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Review: White Riot (2019)

Director: | 80 minutes | , documentary, history | Featuring: Red Saunders, , , Pervez Bilgrami, Pauline Black, Ruth Gregory, , , , Mick Jones, , , , , Janet Street-Porter, , , , , Lucy Whitman

On August 5, 1976, Eric Clapton was in a sold-out arena in Birmingham and wrote history. Not because of a legendary performance of I Shot the Sheriff of White Room, but because of an extremely racist tirade in which he expressed support for extreme right MP Enoch Powell. He also asked whether there might be foreigners in the audience. If so? Then they had to leave. Not only from the audience, but also from the country. It should come as no surprise that the iconic guitarist regrets this hateful monologue years later (as can be seen in documentary “Eric Clapton: Life in 12 Bars”). As gruesome as it may be, his words – no doubt fueled by his alcohol addiction and all the problems associated with it – did help form RAR: Rock Against Racism. The horribly topical “White Riot” is about this protest movement.

Great Britain, late 1970s. Unemployment was high, according to many the blame was on immigrants. Creepily, Clapton wasn’t the only famous rock star to publicly make these hate speeches. David Bowie also indicated that England would benefit from a fascist leader. Rod Stewart felt that his country was exclusively for white people. Shocking, isn’t it? But filmmaker Rubikah Shah shows in “White Riot” with archival footage that racism was everywhere in those days. In TV series, on the street, it was almost like it was the norm. Racist attacks were so common that immigrants could no longer be sure of their lives.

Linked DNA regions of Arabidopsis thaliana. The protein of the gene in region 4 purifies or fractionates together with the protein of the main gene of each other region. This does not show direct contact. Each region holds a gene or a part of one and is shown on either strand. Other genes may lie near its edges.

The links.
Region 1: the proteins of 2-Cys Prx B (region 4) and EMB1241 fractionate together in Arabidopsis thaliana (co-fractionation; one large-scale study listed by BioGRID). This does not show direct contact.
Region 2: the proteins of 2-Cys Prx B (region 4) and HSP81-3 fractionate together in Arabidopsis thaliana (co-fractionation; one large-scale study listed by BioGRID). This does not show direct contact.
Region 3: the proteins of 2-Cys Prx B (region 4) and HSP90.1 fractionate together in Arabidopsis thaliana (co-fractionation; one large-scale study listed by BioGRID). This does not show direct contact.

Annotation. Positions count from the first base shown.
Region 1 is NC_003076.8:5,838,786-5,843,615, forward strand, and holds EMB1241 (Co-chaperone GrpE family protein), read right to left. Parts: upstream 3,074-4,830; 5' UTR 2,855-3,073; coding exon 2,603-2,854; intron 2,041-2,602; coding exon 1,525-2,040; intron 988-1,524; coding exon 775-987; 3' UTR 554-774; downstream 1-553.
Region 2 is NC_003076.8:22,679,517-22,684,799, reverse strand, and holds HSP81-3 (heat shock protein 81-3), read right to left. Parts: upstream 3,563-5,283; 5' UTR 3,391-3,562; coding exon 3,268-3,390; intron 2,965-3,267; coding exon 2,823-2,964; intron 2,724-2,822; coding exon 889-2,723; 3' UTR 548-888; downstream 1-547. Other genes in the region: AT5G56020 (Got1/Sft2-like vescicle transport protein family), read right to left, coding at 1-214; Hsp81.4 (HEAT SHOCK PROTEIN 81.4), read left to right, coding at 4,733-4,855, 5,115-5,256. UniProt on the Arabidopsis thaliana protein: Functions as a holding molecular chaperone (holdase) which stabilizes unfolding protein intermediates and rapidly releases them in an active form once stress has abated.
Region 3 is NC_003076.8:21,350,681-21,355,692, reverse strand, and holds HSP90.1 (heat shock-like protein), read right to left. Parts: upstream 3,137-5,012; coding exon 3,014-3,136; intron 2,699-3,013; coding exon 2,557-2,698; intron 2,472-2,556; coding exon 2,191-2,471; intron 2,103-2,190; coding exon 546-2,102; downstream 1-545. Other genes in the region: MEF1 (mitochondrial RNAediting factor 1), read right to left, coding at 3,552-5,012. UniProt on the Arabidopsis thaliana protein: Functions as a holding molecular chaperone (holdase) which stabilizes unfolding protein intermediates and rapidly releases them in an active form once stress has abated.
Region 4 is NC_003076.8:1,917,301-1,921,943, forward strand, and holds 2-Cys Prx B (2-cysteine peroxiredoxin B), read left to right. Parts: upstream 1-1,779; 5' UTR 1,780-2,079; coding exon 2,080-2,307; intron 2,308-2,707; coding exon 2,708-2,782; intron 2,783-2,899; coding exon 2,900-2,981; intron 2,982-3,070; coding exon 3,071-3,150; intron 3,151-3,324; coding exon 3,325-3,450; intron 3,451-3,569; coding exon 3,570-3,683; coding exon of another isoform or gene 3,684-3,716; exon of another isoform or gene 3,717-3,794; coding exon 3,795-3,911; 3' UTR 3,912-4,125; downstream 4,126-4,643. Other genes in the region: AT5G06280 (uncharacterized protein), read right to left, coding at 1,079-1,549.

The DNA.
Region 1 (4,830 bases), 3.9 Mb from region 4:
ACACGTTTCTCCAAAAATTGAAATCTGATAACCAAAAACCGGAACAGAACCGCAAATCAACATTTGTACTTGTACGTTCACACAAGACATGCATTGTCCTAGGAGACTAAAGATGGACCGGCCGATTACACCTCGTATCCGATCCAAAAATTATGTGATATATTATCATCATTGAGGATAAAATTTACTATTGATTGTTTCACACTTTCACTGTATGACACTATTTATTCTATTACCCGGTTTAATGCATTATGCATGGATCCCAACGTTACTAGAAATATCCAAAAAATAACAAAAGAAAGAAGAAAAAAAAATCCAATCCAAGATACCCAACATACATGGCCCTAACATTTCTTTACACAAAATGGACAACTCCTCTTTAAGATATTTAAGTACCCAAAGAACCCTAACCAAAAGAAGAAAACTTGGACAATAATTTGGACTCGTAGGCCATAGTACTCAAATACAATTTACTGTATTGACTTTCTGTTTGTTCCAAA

Music photographer Red Saunders wrote a letter to magazines such as NME and Melody Maker in response to Clapton’s performance. In the letter he gave shape to the idea – which had been around for some time – to form a front against fascism and racism as rock fans. And so the RAR movement was born: local groups that released a fanzine (TempoRARy Hoarding). Slowly but surely, RAR gained a foothold among young people. When punk bands like The Clash and Steel Pulse joined in, things went fast.

As you would expect, “White Riot” offers many interviews, of course with founders Red Saunders, Roger Huddle, Pete Bruno and Jo Wreford, but also with artists such as Topper Headon from The Clash and Dennis Bovell from Matumbi. The archival footage of the concert on April 30, 1978 in Victoria Park is the icing on the cake. At this event, more than 100,000 anti-racism protesters marched across London, from Trafalgar Square to Victoria Park, where they eventually attended a concert by The Clash, Steel Pulse and Tom Robinson Band, among others.

Shah has an extra asset with the energetic visual style that she uses. As an ode to the punk movement, with animated cut-out texts and slogans, she adds extra strength to the message. Love music. Hate Racism. The battle continues. “White Riot” is a must for anyone with an interest in history, politics and (punk) music.

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